Response to Drs. Strong and Ficicioglu : Journal of Pediatric Gastroenterology and Nutrition

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Response to Drs. Strong and Ficicioglu

Burton, Barbara K. MD*

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Journal of Pediatric Gastroenterology and Nutrition 76(6):p e89, June 2023. | DOI: 10.1097/MPG.0000000000003703
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To the Editor:

With great interest, I read the invited commentary “Lessons Learned From the Long-term Use of Enzyme Replacement Therapy in the Treatment of Lysosomal Acid Lipase Deficiency” (1), written by Drs. Strong and Ficicioglu in response to the article, “Long-term Sebelipase Alfa Treatment in Children and Adults With Lysosomal Acid Lipase Deficiency” (2). While I appreciate the authors’ assessments, additional considerations and insights might help readers confidently incorporate the study’s findings into practice.

Regarding the potential selection bias involving biopsy cohorts, the Week 96 biopsies were optional; patients who opted for biopsy were those with less response at Week 48. Therefore, results may reflect patients’ greater disease progression risk.

Attention to dietary fat intake, a substrate in this lysosomal storage disease, is required. Fat-restricted nutrition can affect treatment response (3,4). Unrecorded dietary regimens and nonadherence to regimens may obscure effects of enzyme replacement therapy with sebelipase alfa.

Furthermore, longer treatment durations may be required to observe tangible liver histologic and fibrotic improvement across the patient population, as evidenced by studies in other liver diseases (5,6). Alongside improvement, halting progression to end-stage liver disease, decompensation, hepatocellular carcinoma, or transplantation is beneficial (7,8). Reducing risk of hepatic fibrosis and progression to cirrhosis can result in fewer cardiovascular- and cerebrovascular-related events (9).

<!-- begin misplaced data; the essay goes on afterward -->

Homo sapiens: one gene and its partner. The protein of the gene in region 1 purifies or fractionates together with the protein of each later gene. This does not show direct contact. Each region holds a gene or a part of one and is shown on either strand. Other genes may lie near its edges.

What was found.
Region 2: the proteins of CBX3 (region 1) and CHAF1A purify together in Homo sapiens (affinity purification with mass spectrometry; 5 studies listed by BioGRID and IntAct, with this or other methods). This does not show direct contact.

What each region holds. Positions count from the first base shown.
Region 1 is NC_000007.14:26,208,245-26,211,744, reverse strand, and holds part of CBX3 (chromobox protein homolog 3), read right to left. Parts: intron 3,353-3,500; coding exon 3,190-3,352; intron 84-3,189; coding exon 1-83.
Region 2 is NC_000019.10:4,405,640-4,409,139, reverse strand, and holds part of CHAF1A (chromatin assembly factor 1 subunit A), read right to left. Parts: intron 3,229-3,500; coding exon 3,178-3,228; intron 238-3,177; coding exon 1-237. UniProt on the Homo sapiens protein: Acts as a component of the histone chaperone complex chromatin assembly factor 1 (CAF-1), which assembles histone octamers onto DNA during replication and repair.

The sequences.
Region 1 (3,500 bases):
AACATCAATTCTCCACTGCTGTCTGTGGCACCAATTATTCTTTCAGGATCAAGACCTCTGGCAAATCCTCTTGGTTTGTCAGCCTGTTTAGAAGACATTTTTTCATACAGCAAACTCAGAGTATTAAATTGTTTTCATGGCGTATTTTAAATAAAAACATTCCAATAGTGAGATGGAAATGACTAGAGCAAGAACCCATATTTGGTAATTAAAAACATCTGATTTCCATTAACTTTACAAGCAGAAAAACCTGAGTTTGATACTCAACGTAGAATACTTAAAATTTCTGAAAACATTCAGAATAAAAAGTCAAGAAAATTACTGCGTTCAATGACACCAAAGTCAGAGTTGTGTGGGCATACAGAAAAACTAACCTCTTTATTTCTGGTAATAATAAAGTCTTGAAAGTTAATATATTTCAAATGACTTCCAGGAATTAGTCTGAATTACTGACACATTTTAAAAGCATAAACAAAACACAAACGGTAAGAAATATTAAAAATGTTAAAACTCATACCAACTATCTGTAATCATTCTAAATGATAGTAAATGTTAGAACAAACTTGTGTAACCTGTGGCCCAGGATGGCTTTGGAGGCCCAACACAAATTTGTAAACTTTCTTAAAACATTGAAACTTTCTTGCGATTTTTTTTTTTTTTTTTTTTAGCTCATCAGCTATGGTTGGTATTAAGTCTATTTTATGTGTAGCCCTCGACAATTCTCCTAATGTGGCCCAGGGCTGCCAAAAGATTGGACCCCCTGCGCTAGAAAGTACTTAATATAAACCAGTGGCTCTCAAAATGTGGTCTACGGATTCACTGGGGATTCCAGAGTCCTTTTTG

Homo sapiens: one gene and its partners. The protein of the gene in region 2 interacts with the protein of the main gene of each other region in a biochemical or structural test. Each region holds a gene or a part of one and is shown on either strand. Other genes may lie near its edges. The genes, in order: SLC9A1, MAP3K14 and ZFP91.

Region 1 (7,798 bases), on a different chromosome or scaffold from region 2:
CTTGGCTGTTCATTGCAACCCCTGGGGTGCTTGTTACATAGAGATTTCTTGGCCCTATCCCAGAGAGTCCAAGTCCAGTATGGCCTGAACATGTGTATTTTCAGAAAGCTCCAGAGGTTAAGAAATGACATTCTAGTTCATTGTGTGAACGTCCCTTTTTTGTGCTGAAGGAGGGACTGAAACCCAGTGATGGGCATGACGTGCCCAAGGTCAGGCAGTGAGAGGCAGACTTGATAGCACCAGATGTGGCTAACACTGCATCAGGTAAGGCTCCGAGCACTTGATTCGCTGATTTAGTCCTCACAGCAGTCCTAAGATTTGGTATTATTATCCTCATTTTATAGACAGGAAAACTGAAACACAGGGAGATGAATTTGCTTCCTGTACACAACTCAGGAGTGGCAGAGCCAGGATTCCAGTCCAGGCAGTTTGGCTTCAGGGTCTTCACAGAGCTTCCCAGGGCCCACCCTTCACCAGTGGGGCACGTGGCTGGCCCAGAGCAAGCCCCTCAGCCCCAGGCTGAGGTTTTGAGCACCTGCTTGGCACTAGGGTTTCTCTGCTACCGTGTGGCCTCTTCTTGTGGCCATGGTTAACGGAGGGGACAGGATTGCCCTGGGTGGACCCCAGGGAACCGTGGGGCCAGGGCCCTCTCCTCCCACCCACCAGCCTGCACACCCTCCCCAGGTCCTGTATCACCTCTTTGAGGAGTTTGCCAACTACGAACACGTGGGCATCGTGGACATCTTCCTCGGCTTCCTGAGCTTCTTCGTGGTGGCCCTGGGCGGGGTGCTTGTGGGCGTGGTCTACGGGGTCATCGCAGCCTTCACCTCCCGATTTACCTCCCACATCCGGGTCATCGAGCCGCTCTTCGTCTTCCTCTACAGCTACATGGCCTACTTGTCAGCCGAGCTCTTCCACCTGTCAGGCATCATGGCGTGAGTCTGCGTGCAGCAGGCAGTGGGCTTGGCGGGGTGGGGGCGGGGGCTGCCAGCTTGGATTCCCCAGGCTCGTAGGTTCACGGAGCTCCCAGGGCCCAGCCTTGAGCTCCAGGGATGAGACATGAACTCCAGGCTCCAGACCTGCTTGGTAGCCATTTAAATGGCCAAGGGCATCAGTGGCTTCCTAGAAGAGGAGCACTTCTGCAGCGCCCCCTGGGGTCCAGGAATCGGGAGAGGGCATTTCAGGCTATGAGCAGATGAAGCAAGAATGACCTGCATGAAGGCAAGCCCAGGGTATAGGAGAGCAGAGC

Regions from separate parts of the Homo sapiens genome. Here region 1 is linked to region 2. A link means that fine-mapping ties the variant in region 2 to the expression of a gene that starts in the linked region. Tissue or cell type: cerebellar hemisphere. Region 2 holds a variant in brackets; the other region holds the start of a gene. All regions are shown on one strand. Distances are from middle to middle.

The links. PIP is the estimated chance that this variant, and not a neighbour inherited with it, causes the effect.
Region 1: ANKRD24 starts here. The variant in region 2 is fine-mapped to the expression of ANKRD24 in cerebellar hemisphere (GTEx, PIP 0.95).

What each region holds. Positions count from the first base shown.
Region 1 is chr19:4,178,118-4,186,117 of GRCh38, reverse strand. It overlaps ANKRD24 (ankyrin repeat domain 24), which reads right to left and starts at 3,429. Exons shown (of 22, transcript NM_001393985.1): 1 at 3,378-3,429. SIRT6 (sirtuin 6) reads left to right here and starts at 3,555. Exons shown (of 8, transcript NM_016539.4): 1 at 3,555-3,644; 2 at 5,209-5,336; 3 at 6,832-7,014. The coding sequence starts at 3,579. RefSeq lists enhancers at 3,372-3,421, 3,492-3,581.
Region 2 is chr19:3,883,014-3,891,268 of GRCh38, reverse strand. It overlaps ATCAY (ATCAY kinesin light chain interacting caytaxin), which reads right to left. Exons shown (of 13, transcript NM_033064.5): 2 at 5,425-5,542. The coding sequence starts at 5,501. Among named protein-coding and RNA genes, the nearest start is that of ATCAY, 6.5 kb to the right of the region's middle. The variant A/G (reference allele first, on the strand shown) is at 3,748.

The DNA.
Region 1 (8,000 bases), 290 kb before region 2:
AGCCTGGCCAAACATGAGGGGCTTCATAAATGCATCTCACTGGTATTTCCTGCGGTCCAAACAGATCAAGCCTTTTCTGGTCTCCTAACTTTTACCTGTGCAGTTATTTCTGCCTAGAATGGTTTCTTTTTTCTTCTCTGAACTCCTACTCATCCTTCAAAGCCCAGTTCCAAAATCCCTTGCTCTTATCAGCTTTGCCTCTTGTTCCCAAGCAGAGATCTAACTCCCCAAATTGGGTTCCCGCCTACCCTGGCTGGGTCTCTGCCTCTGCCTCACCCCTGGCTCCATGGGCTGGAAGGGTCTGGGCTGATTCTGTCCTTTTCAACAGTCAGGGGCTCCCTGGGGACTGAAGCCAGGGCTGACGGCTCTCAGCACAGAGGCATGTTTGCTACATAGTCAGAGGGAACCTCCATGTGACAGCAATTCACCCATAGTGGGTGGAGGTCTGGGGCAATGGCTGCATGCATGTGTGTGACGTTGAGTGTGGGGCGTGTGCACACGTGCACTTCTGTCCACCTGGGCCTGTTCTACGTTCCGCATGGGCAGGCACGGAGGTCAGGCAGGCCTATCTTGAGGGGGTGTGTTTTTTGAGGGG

More research is needed on causes of interpatient variability in disease progression and enzyme replacement therapy response, and on the natural history of lysosomal acid lipase deficiency.


1. Strong A, Ficicioglu C. Lessons learned from the long-term use of enzyme replacement therapy in the treatment of lysosomal acid lipase deficiency. J Pediatr Gastroenterol Nutr. 2022;74:726–7.
2. Burton BK, Sanchez AC, Kostyleva M, et al. Long-term sebelipase alfa treatment in children and adults with lysosomal acid lipase deficiency. J Pediatr Gastroenterol Nutr. 2022;74:757–64.
3. Vijay S, Brassier A, Ghosh A, et al. Long-term survival with sebelipase alfa enzyme replacement therapy in infants with rapidly progressive lysosomal acid lipase deficiency: final results from 2 open-label studies. Orphanet J Rare Dis. 2021;16:13.
4. Hoffman EP, Barr ML, Giovanni MA, et al. Lysosomal acid lipase deficiency. Adam MP, Mirzaa GM, Pagon RA, et al, eds. In: GeneReviews. Seattle, WA: University of Washington, Seattle; 2016.
5. Chang TT, Liaw YF, Wu SS, et al. Long-term entecavir therapy results in the reversal of fibrosis/cirrhosis and continued histological improvement in patients with chronic hepatitis B. Hepatology. 2010;52:886–93.
6. Shiffman ML, Sterling RK, Contos M, et al. Long term changes in liver histology following treatment of chronic hepatitis C virus. Ann Hepatol. 2014;13:340–9.
7. Strebinger G, Müller E, Feldman A, Aigner E. Lysosomal acid lipase deficiency – early diagnosis is the key. Hepat Med. 2019;11:79–88.
8. Burton BK, Silliman N, Marulkar S. Progression of liver disease in children and adults with lysosomal acid lipase deficiency. Curr Med Res Opin. 2017;33:1211–4.
9. Pastores GM, Hughes DA. Lysosomal acid lipase deficiency: therapeutic options. Drug Des Devel Ther. 2020;14:591–601.
Copyright © 2023 The Author(s). Published by Wolters Kluwer on behalf of European Society for Pediatric Gastroenterology, Hepatology, and Nutrition and North American Society for Pediatric Gastroenterology, Hepatology, and Nutrition.